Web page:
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Reading is Empathy, But It’s Not Enough

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Jessica Yang

Staff Writer

Jessica grew up in Silicon Valley, yet somehow ended up rather inept at technology. She dreams of reading luxurious novels all day in a greenhouse, and is guilty of writing puns for money. Majoring in Japanese and English literature made her both wary and weary of the Western canon. She can be bribed with milk tea. Follow her on Twitter @jamteayang.

Remember the study that found that children who read Harry Potter were more likely to exercise empathy and tolerance? That was a good day. I’m sure I wasn’t the only one who smiled a little bit when I first read that.

Harry Potter Of course, science proved something that didn’t need proving. It’s long been thought that reading promotes compassion. In the 1700s, epistolary novels such as Clarissa were believed to have helped create a Western movement for human rights. First person narration supported a sympathetic reading of downtrodden protagonists, giving rise to a cultural “walk in another’s shoes” phenomenon.

And for the most part, I couldn’t agree more. The act of reading is an act of empathy. Constantly sinking into the inner lives of a knight, a princess, a dragon, you name it… it’s transformative.

But it’s an imperfect means to an end. What happens when the books we read are racist? Or promote internalized misogyny? Or when the publishing industry itself claims to support diversity, but is still largely closed off to marginalized groups? Books aren’t magic. What’s in them, and who writes them, actually matters.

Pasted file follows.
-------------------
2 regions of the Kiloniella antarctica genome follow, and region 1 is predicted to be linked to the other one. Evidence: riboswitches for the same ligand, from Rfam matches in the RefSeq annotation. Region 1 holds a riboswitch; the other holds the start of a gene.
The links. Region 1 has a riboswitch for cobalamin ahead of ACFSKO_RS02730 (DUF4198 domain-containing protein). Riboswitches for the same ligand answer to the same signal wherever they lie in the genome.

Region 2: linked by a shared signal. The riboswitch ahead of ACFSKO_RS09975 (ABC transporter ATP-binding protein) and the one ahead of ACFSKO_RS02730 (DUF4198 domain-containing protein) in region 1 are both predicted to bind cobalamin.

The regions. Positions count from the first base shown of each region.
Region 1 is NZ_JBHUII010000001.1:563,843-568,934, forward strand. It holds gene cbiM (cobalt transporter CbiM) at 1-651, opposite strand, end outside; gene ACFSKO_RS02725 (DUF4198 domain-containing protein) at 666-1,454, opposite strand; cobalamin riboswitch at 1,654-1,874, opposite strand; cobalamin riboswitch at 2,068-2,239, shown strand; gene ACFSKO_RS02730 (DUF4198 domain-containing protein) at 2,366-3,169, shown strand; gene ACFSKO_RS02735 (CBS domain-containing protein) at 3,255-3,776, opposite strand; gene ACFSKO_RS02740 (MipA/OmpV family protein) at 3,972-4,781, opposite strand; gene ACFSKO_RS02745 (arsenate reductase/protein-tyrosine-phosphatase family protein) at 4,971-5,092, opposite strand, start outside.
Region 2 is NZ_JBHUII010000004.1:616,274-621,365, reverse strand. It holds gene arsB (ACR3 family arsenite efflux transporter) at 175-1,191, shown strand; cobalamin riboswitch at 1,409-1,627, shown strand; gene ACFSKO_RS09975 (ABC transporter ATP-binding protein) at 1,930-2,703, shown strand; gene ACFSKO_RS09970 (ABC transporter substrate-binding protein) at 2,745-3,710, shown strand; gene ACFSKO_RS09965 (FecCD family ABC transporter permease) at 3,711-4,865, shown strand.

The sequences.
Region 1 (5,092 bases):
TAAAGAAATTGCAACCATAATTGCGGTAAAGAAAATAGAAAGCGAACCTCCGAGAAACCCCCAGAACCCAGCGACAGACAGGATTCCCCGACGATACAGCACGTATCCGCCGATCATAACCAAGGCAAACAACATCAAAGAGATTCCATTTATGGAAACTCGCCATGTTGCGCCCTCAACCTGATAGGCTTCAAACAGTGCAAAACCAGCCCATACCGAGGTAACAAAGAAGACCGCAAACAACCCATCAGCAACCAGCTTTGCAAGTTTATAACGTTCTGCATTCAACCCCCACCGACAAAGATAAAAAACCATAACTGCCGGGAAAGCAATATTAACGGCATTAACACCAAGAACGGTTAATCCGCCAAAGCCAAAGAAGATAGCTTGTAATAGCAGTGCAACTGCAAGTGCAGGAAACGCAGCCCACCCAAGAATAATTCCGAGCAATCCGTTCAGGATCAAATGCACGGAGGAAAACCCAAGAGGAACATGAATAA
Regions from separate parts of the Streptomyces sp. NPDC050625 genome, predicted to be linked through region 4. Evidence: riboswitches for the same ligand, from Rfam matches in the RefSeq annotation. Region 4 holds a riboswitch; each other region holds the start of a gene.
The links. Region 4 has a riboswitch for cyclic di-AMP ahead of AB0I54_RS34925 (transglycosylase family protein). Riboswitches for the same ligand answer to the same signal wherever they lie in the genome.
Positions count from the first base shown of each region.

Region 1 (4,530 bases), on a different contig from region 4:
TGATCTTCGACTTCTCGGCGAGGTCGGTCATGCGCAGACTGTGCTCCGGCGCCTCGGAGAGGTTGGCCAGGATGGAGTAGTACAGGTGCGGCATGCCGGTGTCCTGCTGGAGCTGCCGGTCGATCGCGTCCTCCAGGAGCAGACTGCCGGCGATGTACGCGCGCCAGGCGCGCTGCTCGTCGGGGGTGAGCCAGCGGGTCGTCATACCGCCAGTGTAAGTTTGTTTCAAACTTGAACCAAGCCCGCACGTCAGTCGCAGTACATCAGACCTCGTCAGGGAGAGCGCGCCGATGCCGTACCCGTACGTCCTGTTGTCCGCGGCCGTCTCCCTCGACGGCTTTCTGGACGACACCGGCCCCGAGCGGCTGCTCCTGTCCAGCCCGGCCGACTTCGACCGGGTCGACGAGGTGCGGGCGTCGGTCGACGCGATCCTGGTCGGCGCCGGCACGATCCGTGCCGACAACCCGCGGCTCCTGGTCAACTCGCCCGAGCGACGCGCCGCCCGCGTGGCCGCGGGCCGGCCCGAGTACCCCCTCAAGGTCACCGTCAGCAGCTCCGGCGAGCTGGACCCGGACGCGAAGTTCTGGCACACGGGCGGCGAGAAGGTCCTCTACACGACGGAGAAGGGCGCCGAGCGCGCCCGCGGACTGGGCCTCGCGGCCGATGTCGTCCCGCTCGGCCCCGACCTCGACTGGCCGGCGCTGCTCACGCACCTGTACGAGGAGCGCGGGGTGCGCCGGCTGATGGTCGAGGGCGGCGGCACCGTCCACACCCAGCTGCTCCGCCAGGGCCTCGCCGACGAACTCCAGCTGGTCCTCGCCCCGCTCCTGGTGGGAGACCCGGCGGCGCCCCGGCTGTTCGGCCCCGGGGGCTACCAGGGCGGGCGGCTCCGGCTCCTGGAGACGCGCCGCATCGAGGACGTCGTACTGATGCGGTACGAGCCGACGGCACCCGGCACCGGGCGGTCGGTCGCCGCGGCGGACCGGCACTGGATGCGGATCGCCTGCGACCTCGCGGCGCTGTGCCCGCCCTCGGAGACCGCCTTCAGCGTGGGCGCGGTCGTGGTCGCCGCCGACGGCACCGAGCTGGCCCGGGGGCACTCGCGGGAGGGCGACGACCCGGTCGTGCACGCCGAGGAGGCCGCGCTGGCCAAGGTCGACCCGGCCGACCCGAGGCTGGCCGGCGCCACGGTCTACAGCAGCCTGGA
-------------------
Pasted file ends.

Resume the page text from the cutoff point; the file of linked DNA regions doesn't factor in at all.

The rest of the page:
Clarissa by Samuel RichardsonSo when people make the jump from “reading promotes empathy” to “readers are better people,” I have a problem. Books aren’t free from bias and bigotry, and if someone’s not a reader, they may have a good reason for it — whether that’s lack of resources, time, or ability. The same goes for education. Reading and higher education may help dissipate the spell of hate, but compassion and goodness are not the sole province of the well-read and the degree holders.

After November 8th, I wanted to bury myself in a good book and tune out the world. Instead, I let myself get sucked into reading one post-election thinkpiece after another. I couldn’t help it. Retreating into the fictional world just didn’t feel right, not when I needed to do something, fix something. I rage-read through so many thinkpieces that they all started to blur together… and one common narrative emerged.

You know the one: That rural, working class, uneducated white people drove America into a flaming ditch. But in fact, the majority of white Americans, regardless of education or income, went to Trump — cue white dudes suddenly discovering a distrust for data and demanding that we question everything.

It’s ironic that a narrative meant to promote empathy managed to do just the opposite. To attribute bigotry to the uneducated is to imply that the educated and well-read are immune to it. And come on, we know that’s not true. How many politicians went to Ivy Leagues? How often are problematic books written, marketed, and bought without so much as a hiccup in the publishing process?

I fully support reading as an agent of change (props to #booksfighthate — check it out!), but resting on the laurels of literacy is a mistake. If we’re going to do this thing, let’s do it properly. Be critical of your reading. Push for good representation, and hold problematic books accountable. Don’t take the shortcut of writing off everyone who isn’t as well-read or educated as you.

And in everything, advocate for — and listen to! — marginalized people, whether they’re readers, writers, or not involved in the reading world at all. Reading may promote empathy, but it doesn’t end there. After all, the most important story we have is real life.